Tim Reddish CBE, DL, has had a 13-year international swimming career, competing in three Paralympic Games, three World and five European Championships, amassing a total of 43 medals including three silver and two bronze Paralympic Medals.

Early life

Tim was born in Nottingham in 1957. He became a leisure centre manager for Nottingham City Council and a sports development officer. In 1988, at the age of 31 he was diagnosed with retinitis pigmentosa, a hereditary degenerative condition affecting his sight. By 1996 he lost his vision completely, but in 2013 he underwent surgery in which an artificial retina was inserted into his eye which has enabled him to regain partial sight.

Life as a Paralympic athlete

Tim had been a keen swimmer in his youth, and when his sight deteriorated, he decided to become classified as a disability swimmer. Initially classed as a B2 athlete with reduced vision, he entered his first international tournament, the European Championships in Switzerland, in 1989. There he won 11 medals, including two gold.

Tim first represented Great Britain at the Barcelona 1992 Summer Paralympics. He won two medals, a silver in the 100m butterfly B1-B2 and a bronze in the 100m freestyle. Four years later he competed at the Atlanta 1996 Summer Paralympics competing in five events, and now swimming as a B1 athlete (completely blind), he matched his achievements from Barcelona with another silver and bronze, this time in the 200m medley and the 100m freestyle. His final Paralympics as a competitor were the 2000 Games in Sydney. There he collected his fifth and final medal, winning silver in the men's 4 × 100 m Medley for S11-13 category swimmers.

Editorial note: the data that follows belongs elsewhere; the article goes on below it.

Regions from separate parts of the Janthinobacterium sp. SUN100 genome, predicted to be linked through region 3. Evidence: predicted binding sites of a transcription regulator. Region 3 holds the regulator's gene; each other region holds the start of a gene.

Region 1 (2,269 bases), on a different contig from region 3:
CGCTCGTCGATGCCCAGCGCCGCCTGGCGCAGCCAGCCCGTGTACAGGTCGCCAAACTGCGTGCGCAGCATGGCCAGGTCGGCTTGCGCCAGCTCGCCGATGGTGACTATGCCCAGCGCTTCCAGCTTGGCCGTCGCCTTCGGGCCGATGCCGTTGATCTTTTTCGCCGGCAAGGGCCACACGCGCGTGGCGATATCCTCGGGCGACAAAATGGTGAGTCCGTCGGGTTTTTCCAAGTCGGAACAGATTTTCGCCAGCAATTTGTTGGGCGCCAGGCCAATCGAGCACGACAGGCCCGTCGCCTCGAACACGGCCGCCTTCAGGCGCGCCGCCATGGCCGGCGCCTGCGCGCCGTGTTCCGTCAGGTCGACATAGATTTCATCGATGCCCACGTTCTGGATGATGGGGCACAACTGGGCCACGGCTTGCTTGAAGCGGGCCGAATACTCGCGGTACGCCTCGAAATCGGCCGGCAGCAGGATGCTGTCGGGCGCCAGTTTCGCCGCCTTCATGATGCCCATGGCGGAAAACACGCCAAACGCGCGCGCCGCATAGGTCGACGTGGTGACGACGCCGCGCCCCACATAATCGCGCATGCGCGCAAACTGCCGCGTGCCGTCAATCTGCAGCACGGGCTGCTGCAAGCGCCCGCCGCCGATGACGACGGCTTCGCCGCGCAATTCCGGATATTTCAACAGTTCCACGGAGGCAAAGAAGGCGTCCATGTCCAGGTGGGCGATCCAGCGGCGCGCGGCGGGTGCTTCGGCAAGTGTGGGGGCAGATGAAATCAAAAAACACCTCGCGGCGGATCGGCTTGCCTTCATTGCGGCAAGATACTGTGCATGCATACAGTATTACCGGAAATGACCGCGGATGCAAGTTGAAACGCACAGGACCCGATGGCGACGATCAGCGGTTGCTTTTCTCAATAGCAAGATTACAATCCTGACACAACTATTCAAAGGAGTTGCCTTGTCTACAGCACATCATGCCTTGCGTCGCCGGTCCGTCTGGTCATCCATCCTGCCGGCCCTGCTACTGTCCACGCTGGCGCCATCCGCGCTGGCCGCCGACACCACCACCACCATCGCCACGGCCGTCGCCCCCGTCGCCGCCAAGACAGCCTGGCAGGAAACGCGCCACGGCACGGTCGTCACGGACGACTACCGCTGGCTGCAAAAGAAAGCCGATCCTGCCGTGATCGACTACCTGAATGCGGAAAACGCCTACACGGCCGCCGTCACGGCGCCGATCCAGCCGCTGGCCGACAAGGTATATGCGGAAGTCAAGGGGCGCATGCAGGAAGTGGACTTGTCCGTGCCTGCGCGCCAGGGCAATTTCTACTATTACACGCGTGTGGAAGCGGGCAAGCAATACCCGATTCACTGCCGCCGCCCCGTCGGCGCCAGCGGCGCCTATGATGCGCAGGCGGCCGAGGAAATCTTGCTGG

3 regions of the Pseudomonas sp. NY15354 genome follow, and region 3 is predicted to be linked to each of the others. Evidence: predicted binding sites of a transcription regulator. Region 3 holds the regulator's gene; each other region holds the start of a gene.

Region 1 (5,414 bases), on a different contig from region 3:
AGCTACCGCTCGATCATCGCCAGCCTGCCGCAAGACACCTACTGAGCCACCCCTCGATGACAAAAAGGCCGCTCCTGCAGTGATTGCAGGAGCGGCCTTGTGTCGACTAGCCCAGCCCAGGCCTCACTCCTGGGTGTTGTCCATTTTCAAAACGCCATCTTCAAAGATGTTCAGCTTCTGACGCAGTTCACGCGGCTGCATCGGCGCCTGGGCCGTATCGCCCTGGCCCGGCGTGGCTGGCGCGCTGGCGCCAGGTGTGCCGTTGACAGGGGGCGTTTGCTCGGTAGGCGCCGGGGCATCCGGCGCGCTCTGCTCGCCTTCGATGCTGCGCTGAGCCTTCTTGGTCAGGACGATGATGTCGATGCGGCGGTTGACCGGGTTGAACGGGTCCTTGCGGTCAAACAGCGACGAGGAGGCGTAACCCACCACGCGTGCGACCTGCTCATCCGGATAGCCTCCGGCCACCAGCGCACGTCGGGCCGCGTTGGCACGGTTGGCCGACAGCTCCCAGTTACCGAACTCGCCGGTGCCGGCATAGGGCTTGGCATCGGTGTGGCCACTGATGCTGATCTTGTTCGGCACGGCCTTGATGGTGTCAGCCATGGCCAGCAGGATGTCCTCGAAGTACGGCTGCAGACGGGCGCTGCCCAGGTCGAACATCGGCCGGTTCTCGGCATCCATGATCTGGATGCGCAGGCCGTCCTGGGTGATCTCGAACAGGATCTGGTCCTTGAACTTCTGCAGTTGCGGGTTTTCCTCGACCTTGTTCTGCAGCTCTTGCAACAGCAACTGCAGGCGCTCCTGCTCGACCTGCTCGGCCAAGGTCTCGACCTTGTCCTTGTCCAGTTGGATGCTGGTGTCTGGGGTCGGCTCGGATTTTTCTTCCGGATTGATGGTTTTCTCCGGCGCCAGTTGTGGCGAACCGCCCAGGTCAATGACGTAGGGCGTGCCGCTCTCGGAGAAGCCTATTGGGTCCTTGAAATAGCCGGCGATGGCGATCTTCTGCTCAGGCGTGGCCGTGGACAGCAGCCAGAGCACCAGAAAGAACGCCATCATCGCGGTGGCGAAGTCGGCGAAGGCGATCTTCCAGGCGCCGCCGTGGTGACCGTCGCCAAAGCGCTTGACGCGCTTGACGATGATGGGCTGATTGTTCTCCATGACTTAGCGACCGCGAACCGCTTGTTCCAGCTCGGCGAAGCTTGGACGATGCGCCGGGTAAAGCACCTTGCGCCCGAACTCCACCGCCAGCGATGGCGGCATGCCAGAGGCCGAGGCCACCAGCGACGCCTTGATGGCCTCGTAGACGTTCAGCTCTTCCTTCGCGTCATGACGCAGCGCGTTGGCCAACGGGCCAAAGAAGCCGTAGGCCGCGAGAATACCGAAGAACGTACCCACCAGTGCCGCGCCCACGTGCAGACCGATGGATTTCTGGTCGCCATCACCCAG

Tim's Paralympic collection


When asked about the impact of Covid on the athletes he said: 

The biggest challenge now will be where you look to get back what you’ve missed because – because of Covid, athletes from all around the world have sort of been in lockdown, so they’ve not been able to train.  Yes, they’ve been able to maintain some fitness but there are some sports that have that sport specificity.  For example, you cannot replicate what you do in the swimming pool, yeah, there’s all sorts of gadgets out there to help you but feeling the water, you cannot replicate that.  So, what they’re going to look to do is, the coaches will sit down and be scratching your heads and then giving the athletes the confidence, to say – look guys, we’ve got you to here, you wasn’t quite peaked yet, we’ll get back to where you was, so, this winter – and that’s the key, is going to be vital for a lot of our athletes, for those endurance athletes to get a block of winter training in.

He goes on to talk about the impact it had on the older athletes:

If this was at the end of my career it could be one year too much.  If I, for example, the swimming programme, they would not have qualified yet, so if there’s somebody there that’s hanging on by the skin of their teeth or 100th of a second from qualifying this could be a real angst year for them.  Whereas those youngsters coming through, snapping at your heels, they don’t half get progression quite quickly, the youngsters do, through maturation.